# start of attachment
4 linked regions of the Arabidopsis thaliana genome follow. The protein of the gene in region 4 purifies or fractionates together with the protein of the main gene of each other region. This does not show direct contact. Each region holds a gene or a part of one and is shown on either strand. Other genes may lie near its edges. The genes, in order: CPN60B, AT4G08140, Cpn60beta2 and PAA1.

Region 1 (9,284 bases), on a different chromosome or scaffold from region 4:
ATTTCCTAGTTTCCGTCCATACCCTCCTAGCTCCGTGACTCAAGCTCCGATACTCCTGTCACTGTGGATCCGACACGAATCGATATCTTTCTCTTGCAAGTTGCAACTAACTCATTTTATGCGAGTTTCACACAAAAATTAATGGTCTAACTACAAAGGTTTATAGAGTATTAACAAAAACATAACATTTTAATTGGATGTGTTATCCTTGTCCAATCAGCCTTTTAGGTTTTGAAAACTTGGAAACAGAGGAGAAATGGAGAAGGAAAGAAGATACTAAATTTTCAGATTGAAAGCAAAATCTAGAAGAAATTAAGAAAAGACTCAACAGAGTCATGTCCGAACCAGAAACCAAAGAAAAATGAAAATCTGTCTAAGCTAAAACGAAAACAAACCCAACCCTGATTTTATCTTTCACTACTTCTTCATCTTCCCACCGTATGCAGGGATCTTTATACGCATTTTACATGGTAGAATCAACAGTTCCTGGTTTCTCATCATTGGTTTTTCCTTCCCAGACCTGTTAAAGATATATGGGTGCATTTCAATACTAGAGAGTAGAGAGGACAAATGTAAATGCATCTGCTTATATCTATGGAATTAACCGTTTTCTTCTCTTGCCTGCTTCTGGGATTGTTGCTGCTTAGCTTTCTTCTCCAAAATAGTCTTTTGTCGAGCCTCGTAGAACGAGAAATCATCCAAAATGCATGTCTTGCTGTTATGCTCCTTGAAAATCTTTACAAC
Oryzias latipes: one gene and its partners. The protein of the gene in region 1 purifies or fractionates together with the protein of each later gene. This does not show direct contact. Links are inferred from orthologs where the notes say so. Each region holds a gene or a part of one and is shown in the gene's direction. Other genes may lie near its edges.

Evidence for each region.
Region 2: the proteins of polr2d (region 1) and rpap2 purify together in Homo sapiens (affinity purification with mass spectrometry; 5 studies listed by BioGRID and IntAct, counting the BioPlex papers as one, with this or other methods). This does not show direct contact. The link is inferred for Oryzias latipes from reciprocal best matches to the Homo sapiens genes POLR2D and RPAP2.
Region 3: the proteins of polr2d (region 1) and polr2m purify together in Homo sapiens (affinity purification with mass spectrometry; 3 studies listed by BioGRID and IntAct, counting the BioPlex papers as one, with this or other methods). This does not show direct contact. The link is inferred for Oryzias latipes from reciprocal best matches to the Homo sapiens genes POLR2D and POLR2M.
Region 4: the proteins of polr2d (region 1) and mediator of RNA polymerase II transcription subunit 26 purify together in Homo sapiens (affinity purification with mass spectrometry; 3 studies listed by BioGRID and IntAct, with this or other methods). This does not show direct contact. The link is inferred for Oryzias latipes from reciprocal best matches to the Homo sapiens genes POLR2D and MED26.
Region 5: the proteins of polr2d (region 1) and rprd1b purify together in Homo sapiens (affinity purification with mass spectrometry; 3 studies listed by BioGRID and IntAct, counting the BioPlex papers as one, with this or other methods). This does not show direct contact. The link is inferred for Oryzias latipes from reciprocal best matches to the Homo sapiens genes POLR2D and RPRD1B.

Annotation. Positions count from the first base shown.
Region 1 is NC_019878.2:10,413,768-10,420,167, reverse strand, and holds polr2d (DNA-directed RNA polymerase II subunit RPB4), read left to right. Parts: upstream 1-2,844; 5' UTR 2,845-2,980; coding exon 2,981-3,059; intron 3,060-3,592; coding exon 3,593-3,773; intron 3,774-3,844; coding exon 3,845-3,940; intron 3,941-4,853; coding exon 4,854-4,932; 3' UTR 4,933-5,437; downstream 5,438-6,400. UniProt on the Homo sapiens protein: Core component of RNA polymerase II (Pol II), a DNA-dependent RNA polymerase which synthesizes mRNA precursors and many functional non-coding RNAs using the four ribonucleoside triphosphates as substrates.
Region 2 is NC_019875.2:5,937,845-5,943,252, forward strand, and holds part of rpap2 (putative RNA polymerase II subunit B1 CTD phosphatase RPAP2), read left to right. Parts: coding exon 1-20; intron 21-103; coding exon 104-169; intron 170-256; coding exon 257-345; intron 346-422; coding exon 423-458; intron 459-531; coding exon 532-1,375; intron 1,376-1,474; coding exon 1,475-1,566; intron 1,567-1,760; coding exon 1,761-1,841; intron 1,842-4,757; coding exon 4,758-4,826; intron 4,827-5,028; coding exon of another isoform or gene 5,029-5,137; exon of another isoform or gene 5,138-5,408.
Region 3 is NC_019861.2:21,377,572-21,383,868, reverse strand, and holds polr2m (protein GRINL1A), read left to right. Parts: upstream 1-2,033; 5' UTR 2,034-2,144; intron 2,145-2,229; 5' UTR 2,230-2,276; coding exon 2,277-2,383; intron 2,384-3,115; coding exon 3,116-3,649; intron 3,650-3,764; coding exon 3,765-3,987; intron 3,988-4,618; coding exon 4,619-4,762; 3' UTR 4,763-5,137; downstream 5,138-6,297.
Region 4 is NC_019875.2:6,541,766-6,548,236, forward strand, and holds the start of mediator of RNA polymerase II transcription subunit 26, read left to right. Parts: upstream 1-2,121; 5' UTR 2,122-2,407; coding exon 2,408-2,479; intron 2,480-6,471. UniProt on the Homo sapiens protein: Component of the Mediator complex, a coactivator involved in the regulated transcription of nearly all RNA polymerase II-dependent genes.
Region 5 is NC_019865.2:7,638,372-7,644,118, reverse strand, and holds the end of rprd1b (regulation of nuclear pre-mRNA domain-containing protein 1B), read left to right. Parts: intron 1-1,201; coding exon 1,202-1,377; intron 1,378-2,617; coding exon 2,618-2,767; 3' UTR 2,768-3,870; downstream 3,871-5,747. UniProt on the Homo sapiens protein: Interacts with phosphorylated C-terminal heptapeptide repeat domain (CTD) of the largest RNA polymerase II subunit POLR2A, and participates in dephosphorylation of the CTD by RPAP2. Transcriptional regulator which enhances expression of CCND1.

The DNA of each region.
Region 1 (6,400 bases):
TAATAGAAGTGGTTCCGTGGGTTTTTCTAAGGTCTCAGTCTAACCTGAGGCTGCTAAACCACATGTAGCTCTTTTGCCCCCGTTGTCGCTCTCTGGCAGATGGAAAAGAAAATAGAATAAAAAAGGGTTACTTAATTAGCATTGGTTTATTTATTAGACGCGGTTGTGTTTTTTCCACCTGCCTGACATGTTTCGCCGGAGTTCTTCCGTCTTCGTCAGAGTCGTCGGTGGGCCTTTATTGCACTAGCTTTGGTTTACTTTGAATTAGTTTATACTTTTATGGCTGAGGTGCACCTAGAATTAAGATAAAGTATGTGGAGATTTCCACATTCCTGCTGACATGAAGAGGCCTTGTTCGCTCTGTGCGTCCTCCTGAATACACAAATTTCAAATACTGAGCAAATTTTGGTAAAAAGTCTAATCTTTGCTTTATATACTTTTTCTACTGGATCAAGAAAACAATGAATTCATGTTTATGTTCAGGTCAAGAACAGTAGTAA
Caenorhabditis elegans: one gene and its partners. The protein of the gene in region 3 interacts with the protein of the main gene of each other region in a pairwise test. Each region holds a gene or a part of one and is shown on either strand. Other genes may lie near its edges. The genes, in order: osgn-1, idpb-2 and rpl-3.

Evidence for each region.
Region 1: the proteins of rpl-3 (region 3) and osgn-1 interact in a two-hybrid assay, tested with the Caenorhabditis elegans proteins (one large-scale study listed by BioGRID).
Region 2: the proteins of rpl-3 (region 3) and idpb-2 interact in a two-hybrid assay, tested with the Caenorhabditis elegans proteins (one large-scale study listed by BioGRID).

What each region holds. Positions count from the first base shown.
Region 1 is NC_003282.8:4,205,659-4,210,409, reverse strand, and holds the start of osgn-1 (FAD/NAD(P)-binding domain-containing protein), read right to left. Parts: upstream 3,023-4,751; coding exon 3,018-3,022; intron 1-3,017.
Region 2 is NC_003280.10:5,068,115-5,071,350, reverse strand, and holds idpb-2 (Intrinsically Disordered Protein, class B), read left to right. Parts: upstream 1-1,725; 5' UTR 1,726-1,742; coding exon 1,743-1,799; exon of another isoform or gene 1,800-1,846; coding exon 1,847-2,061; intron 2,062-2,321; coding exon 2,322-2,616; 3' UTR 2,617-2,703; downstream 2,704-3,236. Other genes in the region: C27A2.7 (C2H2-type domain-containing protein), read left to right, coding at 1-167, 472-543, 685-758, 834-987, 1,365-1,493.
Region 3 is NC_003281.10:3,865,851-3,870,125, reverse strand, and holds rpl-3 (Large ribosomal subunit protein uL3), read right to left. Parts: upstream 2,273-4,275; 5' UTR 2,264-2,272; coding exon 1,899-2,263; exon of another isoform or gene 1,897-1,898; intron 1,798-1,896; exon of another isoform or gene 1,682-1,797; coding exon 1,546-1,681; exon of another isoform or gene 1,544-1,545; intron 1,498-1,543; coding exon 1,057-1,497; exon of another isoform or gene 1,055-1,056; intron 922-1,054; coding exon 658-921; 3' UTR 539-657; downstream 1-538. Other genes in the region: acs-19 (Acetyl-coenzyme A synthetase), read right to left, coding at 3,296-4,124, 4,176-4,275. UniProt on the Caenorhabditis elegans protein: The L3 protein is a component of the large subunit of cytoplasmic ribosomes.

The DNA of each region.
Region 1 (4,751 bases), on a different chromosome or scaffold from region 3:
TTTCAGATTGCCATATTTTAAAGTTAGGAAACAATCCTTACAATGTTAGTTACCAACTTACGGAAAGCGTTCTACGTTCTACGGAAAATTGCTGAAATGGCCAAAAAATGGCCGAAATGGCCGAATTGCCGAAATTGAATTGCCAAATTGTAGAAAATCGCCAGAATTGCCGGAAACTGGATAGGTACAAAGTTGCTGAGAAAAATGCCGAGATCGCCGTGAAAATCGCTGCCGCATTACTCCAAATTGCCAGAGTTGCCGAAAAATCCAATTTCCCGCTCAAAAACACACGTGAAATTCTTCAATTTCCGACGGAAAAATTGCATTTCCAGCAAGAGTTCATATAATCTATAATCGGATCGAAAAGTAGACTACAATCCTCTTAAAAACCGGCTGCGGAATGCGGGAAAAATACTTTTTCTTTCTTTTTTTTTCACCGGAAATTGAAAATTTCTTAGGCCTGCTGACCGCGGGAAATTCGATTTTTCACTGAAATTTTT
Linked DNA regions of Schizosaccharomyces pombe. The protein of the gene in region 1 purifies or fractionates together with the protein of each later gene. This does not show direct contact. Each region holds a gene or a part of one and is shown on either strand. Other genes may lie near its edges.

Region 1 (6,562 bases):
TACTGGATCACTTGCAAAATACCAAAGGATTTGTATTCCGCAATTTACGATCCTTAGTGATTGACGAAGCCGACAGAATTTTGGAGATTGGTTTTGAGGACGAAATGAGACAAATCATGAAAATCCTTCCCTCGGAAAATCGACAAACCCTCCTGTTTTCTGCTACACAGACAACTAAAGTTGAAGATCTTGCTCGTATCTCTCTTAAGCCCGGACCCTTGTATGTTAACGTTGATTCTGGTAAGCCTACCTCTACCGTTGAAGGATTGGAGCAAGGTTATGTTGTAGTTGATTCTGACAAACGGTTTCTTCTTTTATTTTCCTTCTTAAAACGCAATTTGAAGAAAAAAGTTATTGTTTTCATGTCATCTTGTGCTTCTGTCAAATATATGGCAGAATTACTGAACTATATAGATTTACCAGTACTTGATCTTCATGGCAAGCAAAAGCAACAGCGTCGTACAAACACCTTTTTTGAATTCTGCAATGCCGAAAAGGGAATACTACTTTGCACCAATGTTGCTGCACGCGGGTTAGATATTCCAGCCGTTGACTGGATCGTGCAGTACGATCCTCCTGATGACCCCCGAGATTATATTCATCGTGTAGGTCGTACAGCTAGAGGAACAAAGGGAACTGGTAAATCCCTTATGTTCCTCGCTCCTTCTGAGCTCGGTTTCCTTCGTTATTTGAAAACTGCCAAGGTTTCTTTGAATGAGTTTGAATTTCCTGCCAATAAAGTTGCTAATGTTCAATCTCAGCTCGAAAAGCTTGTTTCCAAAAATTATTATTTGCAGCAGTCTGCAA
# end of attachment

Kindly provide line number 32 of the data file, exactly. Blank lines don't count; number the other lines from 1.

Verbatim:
TACTGGATCACTTGCAAAATACCAAAGGATTTGTATTCCGCAATTTACGATCCTTAGTGATTGACGAAGCCGACAGAATTTTGGAGATTGGTTTTGAGGACGAAATGAGACAAATCATGAAAATCCTTCCCTCGGAAAATCGACAAACCCTCCTGTTTTCTGCTACACAGACAACTAAAGTTGAAGATCTTGCTCGTATCTCTCTTAAGCCCGGACCCTTGTATGTTAACGTTGATTCTGGTAAGCCTACCTCTACCGTTGAAGGATTGGAGCAAGGTTATGTTGTAGTTGATTCTGACAAACGGTTTCTTCTTTTATTTTCCTTCTTAAAACGCAATTTGAAGAAAAAAGTTATTGTTTTCATGTCATCTTGTGCTTCTGTCAAATATATGGCAGAATTACTGAACTATATAGATTTACCAGTACTTGATCTTCATGGCAAGCAAAAGCAACAGCGTCGTACAAACACCTTTTTTGAATTCTGCAATGCCGAAAAGGGAATACTACTTTGCACCAATGTTGCTGCACGCGGGTTAGATATTCCAGCCGTTGACTGGATCGTGCAGTACGATCCTCCTGATGACCCCCGAGATTATATTCATCGTGTAGGTCGTACAGCTAGAGGAACAAAGGGAACTGGTAAATCCCTTATGTTCCTCGCTCCTTCTGAGCTCGGTTTCCTTCGTTATTTGAAAACTGCCAAGGTTTCTTTGAATGAGTTTGAATTTCCTGCCAATAAAGTTGCTAATGTTCAATCTCAGCTCGAAAAGCTTGTTTCCAAAAATTATTATTTGCAGCAGTCTGCAA